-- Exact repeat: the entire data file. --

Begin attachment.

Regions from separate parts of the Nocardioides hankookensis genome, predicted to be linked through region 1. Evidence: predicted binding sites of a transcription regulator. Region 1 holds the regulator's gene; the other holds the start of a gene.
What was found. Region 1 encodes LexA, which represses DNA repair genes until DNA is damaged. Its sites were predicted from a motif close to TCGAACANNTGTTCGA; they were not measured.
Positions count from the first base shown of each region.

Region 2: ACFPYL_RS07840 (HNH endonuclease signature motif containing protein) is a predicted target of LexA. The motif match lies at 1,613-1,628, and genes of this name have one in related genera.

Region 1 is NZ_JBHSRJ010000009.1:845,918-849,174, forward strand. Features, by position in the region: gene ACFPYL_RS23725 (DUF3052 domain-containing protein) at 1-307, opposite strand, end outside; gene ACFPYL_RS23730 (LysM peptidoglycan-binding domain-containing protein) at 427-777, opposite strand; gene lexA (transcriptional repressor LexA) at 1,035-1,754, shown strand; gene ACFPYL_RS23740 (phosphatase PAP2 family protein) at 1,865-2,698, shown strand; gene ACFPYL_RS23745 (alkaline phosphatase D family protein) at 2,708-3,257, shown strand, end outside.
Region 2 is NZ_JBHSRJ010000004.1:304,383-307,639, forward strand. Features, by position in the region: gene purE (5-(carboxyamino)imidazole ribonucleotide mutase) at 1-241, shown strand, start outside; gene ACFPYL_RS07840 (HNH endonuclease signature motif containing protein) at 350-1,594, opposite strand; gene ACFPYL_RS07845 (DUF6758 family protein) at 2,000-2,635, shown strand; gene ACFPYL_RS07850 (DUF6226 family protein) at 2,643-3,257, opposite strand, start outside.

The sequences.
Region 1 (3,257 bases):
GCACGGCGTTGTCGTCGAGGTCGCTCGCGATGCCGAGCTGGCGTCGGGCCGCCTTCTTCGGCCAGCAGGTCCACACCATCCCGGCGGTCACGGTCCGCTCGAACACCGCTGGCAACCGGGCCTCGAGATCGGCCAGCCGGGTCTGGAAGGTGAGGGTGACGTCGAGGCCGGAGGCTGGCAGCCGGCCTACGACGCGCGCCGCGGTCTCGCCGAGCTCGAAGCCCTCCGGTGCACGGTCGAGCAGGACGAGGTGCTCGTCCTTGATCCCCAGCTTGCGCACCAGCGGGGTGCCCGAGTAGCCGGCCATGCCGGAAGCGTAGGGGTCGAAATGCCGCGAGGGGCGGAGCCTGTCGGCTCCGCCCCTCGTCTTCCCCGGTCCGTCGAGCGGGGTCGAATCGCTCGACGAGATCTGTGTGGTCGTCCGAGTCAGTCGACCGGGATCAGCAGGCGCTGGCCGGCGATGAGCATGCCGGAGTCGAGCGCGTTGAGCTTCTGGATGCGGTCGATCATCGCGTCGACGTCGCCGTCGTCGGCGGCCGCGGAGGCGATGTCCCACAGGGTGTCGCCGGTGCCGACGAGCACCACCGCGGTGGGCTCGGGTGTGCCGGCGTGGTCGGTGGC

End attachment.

Regions from separate parts of the Nocardioides hankookensis genome, predicted to be linked through region 1. Evidence: predicted binding sites of a transcription regulator. Region 1 holds the regulator's gene; the other holds the start of a gene.
What was found. Region 1 encodes LexA, which represses DNA repair genes until DNA is damaged. Its sites were predicted from a motif close to TCGAACANNTGTTCGA; they were not measured.
Positions count from the first base shown of each region.

Region 2: ACFPYL_RS07840 (HNH endonuclease signature motif containing protein) is a predicted target of LexA. The motif match lies at 1,613-1,628, and genes of this name have one in related genera.

Region 1 is NZ_JBHSRJ010000009.1:845,918-849,174, forward strand. Features, by position in the region: gene ACFPYL_RS23725 (DUF3052 domain-containing protein) at 1-307, opposite strand, end outside; gene ACFPYL_RS23730 (LysM peptidoglycan-binding domain-containing protein) at 427-777, opposite strand; gene lexA (transcriptional repressor LexA) at 1,035-1,754, shown strand; gene ACFPYL_RS23740 (phosphatase PAP2 family protein) at 1,865-2,698, shown strand; gene ACFPYL_RS23745 (alkaline phosphatase D family protein) at 2,708-3,257, shown strand, end outside.
Region 2 is NZ_JBHSRJ010000004.1:304,383-307,639, forward strand. Features, by position in the region: gene purE (5-(carboxyamino)imidazole ribonucleotide mutase) at 1-241, shown strand, start outside; gene ACFPYL_RS07840 (HNH endonuclease signature motif containing protein) at 350-1,594, opposite strand; gene ACFPYL_RS07845 (DUF6758 family protein) at 2,000-2,635, shown strand; gene ACFPYL_RS07850 (DUF6226 family protein) at 2,643-3,257, opposite strand, start outside.

The sequences.
Region 1 (3,257 bases):
GCACGGCGTTGTCGTCGAGGTCGCTCGCGATGCCGAGCTGGCGTCGGGCCGCCTTCTTCGGCCAGCAGGTCCACACCATCCCGGCGGTCACGGTCCGCTCGAACACCGCTGGCAACCGGGCCTCGAGATCGGCCAGCCGGGTCTGGAAGGTGAGGGTGACGTCGAGGCCGGAGGCTGGCAGCCGGCCTACGACGCGCGCCGCGGTCTCGCCGAGCTCGAAGCCCTCCGGTGCACGGTCGAGCAGGACGAGGTGCTCGTCCTTGATCCCCAGCTTGCGCACCAGCGGGGTGCCCGAGTAGCCGGCCATGCCGGAAGCGTAGGGGTCGAAATGCCGCGAGGGGCGGAGCCTGTCGGCTCCGCCCCTCGTCTTCCCCGGTCCGTCGAGCGGGGTCGAATCGCTCGACGAGATCTGTGTGGTCGTCCGAGTCAGTCGACCGGGATCAGCAGGCGCTGGCCGGCGATGAGCATGCCGGAGTCGAGCGCGTTGAGCTTCTGGATGCGGTCGATCATCGCGTCGACGTCGCCGTCGTCGGCGGCCGCGGAGGCGATGTCCCACAGGGTGTCGCCGGTGCCGACGAGCACCACCGCGGTGGGCTCGGGTGTGCCGGCGTGGTCGGTGGC